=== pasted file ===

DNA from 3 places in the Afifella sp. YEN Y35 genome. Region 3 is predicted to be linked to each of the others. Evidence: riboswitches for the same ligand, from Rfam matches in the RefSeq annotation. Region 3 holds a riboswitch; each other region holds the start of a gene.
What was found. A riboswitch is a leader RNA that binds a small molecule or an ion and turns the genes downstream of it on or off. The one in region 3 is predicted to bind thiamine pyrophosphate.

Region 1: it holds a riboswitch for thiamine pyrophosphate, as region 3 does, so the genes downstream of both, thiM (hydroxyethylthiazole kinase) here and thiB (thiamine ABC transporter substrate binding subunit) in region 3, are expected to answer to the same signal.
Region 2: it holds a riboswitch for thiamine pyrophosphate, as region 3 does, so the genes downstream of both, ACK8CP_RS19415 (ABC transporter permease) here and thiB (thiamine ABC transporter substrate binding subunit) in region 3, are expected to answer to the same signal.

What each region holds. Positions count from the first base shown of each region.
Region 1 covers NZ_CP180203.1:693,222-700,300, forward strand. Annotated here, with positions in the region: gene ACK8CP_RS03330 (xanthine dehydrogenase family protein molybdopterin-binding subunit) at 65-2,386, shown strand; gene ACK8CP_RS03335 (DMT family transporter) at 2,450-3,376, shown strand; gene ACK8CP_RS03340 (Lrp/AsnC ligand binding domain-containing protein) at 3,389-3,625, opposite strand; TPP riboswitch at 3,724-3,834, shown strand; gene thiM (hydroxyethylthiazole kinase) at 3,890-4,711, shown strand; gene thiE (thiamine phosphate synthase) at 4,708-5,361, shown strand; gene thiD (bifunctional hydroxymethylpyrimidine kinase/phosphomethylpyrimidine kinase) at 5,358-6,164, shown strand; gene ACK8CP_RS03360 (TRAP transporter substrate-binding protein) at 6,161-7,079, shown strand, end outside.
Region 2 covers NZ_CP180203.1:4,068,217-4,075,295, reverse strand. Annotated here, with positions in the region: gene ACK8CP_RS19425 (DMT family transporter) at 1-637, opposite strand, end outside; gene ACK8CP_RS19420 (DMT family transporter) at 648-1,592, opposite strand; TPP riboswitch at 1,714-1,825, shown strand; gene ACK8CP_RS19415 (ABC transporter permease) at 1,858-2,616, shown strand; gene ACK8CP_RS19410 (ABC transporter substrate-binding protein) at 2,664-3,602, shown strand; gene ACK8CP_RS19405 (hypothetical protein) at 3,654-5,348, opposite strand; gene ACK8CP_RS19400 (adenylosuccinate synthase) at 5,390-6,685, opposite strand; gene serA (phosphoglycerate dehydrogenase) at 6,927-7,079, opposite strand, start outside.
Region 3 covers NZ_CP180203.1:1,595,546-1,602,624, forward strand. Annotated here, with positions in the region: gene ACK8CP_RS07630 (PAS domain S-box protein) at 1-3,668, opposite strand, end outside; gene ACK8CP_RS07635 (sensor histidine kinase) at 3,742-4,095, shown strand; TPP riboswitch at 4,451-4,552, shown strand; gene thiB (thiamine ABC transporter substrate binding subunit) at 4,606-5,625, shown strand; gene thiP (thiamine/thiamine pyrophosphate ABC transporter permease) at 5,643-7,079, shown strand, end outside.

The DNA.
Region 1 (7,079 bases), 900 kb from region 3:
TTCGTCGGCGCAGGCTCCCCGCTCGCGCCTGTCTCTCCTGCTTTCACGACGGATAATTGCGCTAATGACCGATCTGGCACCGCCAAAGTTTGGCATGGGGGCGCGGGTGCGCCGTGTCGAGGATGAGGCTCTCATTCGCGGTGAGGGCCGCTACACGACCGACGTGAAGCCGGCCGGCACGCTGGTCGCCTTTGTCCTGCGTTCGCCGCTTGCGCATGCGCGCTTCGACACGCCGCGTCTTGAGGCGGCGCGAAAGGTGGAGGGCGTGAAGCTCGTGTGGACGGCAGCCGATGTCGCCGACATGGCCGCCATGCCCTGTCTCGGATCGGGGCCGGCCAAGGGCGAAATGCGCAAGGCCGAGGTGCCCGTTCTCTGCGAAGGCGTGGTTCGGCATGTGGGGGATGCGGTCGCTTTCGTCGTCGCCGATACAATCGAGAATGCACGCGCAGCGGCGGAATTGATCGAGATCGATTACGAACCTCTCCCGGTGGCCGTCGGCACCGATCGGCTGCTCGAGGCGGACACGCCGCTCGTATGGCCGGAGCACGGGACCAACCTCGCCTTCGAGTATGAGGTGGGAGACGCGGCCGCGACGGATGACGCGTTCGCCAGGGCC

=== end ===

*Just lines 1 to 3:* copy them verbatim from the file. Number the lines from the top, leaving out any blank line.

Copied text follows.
DNA from 3 places in the Afifella sp. YEN Y35 genome. Region 3 is predicted to be linked to each of the others. Evidence: riboswitches for the same ligand, from Rfam matches in the RefSeq annotation. Region 3 holds a riboswitch; each other region holds the start of a gene.
What was found. A riboswitch is a leader RNA that binds a small molecule or an ion and turns the genes downstream of it on or off. The one in region 3 is predicted to bind thiamine pyrophosphate.

Region 1: it holds a riboswitch for thiamine pyrophosphate, as region 3 does, so the genes downstream of both, thiM (hydroxyethylthiazole kinase) here and thiB (thiamine ABC transporter substrate binding subunit) in region 3, are expected to answer to the same signal.